All art has a message, says LifeHouse Theater founder and President Wayne Scott. He wants his audience to get lost in that message.

The theater is celebrating its 26th anniversary.

Scott said the following values were taught to him growing up: fairness, kindness, reaching out to other people and helping the underdog. He said that some of those values are now missing in our society and that they “provide it here (LifeHouse) and a lot of families appreciate it.”

Scott said it is an “underserved market,” and “if only Hollywood got it.” Scott said the theater and the arts have “had an unsavory reputation for decades,” and that they “are trying to redeem that, we are trying to in our small corner of the world, use the arts in a positive way.”

He said that LifeHouse’s charter says that their messages are always going to be positive and uplifting. Scott “wants people who come here (LifeHouse) to feel as if they're not judged and that they (the audience) are loved.”

Between 1977 and 1982, Scott graduated with double majors in political science and religious studies at the University of California, Riverside. Scott immersed himself in the Inland Empire community theater as an actor and director along with interning for state Assemblyman and Sen. Bill Leonard, where he learned the ropes of local government and public relations.

Later Scott became a vice principal at Arrowhead Christian Academy. During his six years at Arrowhead, he taught social studies, founded the drama department and composed the school's alma mater.

Some of the students he met at Arrowhead later became active at LifeHouse Theater. Scott's mentor during that time was William Dixon along with his wife Patsy, who founded Junior University in 1962. The university is a nonprofit, youth-oriented musical theater organization that produces family friendly entertainment.

Dixon also arranged 200 of Scott’s songs for the next 10 years and served as his mentor before his death in 1994. Scott also acted and helped direct several shows through 1990 and served as a board member through 1998.

In 1986, Scott produced his first musical “Scrooge,” which featured actor Clifton Davis known for his role as the Rev. Reuben Gregory on the popular NBC sitcom “Amen.”

“Scrooge” premiered at the Trinity Church in Redlands and became so popular that the show did a Southern California tour. The next year (1987) Trinity commissioned Scott to write dramas and musicals to be staged on the first Sunday of every month until 1993.

Between 1988 and 1992 Scott attended seminary at the International School of Theology where he received his master’s in theology and based his thesis on the musical version of “Ben-Hur.” Scott was then hired as an associate pastor at Trinity where he oversaw the drama and singles ministries. In addition to this, Scott wrote, designed and produced “Bethlehem Marketplace,” a walk-through adventure that was presented in U.S. cities for the next 11 years along with his stage production of “Esther” that premiered at the Redlands Bowl to a standing-room-only crowd before going on a Southern California tour.

In 1990, Scott went on tour throughout Trinidad, South America, with his Old Testament musical “Heroes” the first-everAmerican musical in that part of the world.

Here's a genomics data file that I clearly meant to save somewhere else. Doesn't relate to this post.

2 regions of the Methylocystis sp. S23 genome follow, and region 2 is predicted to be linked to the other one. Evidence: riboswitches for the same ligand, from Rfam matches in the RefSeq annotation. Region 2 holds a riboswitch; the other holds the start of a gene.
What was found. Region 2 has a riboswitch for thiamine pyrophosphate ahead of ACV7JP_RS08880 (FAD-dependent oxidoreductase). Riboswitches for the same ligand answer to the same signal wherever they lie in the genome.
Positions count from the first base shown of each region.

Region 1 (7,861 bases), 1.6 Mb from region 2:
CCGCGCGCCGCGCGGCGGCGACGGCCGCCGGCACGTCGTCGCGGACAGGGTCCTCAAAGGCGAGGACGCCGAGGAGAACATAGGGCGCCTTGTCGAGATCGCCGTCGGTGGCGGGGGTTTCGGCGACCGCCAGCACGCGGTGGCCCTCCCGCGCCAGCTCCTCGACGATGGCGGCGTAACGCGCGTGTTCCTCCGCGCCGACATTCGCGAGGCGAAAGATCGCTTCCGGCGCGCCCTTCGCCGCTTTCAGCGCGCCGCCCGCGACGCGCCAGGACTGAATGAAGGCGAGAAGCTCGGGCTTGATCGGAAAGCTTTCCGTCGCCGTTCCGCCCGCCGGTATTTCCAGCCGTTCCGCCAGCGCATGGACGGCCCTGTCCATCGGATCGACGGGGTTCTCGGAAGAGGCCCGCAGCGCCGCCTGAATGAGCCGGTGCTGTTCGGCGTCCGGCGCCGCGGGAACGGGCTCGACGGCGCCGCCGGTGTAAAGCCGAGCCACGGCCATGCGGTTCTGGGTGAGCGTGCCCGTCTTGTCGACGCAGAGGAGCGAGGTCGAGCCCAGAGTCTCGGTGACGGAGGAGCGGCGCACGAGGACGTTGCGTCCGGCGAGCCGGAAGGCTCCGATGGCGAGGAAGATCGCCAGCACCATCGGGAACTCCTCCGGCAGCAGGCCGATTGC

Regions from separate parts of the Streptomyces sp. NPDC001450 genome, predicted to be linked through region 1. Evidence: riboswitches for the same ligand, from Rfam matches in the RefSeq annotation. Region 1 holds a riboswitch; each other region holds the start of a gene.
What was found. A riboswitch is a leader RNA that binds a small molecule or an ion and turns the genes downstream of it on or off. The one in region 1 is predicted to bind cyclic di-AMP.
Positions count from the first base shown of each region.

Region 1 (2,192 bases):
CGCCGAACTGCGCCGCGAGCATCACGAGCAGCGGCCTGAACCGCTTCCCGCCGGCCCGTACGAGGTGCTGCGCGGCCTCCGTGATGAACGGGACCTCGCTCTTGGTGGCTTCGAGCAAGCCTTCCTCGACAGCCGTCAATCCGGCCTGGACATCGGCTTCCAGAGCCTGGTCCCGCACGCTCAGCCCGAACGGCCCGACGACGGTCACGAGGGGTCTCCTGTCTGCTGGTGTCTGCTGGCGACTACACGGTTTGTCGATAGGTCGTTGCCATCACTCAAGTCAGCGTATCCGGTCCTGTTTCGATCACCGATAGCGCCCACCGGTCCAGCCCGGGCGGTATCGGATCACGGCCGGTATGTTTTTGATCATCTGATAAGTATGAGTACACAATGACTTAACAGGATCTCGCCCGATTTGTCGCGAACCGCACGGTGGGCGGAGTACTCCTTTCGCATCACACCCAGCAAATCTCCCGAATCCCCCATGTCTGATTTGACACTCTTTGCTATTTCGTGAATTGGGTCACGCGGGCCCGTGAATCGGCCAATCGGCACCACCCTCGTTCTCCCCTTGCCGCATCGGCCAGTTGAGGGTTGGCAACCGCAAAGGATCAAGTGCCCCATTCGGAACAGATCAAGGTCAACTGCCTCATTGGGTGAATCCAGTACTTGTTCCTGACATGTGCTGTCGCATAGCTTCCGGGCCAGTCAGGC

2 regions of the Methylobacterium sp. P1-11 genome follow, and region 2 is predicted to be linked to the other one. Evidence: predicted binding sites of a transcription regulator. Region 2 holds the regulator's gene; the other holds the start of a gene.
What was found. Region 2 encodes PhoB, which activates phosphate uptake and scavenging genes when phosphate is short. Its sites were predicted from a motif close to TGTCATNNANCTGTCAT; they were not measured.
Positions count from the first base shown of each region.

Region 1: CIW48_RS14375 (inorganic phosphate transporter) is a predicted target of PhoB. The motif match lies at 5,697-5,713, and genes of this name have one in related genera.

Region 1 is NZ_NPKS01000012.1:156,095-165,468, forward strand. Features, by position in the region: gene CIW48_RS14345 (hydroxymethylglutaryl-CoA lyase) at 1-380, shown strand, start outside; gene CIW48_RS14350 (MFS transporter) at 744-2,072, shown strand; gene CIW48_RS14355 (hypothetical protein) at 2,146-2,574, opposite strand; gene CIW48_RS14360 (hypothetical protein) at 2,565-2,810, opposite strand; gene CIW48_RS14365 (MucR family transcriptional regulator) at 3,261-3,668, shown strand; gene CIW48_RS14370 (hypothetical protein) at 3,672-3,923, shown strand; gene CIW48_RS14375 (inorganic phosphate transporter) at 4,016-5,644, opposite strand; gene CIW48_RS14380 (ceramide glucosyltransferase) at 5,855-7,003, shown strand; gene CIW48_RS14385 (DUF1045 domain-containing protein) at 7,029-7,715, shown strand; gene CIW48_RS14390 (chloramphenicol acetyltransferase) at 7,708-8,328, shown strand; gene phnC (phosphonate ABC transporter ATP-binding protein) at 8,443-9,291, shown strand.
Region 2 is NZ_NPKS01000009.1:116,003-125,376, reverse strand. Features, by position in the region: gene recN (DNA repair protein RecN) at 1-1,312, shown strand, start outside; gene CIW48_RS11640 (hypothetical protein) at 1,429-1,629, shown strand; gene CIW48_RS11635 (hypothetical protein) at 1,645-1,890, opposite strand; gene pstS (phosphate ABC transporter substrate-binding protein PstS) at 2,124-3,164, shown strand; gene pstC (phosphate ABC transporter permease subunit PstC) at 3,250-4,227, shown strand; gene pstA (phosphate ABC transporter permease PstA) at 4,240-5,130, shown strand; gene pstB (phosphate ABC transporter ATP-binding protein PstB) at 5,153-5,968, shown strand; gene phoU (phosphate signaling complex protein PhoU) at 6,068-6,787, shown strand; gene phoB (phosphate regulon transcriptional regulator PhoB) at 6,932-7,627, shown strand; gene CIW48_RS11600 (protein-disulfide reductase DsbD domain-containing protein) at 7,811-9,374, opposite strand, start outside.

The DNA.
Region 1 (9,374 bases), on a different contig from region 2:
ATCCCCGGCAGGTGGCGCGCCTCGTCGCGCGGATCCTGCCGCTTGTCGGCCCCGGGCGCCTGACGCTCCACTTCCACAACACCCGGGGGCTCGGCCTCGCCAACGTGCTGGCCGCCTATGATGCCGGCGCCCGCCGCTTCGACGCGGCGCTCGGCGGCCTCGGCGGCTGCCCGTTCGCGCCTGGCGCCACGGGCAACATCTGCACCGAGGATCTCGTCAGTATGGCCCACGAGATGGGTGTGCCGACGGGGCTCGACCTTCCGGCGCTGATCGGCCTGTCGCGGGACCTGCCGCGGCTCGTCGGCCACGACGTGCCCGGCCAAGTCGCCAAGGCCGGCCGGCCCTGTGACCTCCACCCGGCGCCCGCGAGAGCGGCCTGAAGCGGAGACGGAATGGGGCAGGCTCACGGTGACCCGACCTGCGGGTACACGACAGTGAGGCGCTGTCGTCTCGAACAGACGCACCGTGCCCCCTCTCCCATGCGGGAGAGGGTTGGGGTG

In 1991, Campus Crusade for Christ founder Bill Bright commissioned Scott to create the Arrowhead Bowl Associate, a theatrical amphitheater where thousands attended Scott’s original musicals and drama productions such as “The Lion, the Witch and the Wardrobe,” “The Master Craftsman” and “Your Witness,” which were produced through 1994.

In 1992 LifeHouse Productions (now LifeHouse Theater Outreach) officially incorporated in the state of California and multiple touring productions continue to be done throughout the state. Strand Communications commissioned Scott to write a 13-episode video series, “The Kids of Rainbow Cove,” which was presented to more than 2,000 churches nationwide. That same year he produced national videos for Hospital Chaplains of America, Mission Aviation Fellowship and Ronald McDonald House. Two of Scott's performances of “Heroes” and “Scrooge” premiered at the Poway Center for the Performing Arts in San Diego County. The money Scott earned from those projects was used as seed money for LifeHouse Theater.

In 1994, after a search for rehearsal and storage space led to an office mall that Scott and his company converted into a 60-seat theater, LifeHouse Theater was born. That same year the theater attracted thousands of new guests and performers and the theater was expanded to 165 seats along with the start of drama classes.

In 1999, board members from Redlands Christian School and LifeHouse Theater proposed that a soon-to-be vacated church next to the school campus become a new home for the theater. After raising $185,000 in six months, LifeHouse opened its current 210-seat theater on Church Street in Redlands with a performance of “Ben-Hur.” Since then Lifehouse has expanded its library of musicals and has created a script catalog that allows the theater's musicals to be exported around the world. Shows at the theater are interpreted for the deaf beginning in 2004, followed by LifeHouse awarding its first scholarship in 2006.

In 2009, Inspired Imaginations Media commissioned LifeHouse to create an audio drama series for national distribution. An ongoing relationship with BrightStar Television was also established, which airs select LifeHouse musicals for international broadcast. An 8,500-square-foot rehearsal hall, recording studio and scene shop are also leased to house operations and provide storage.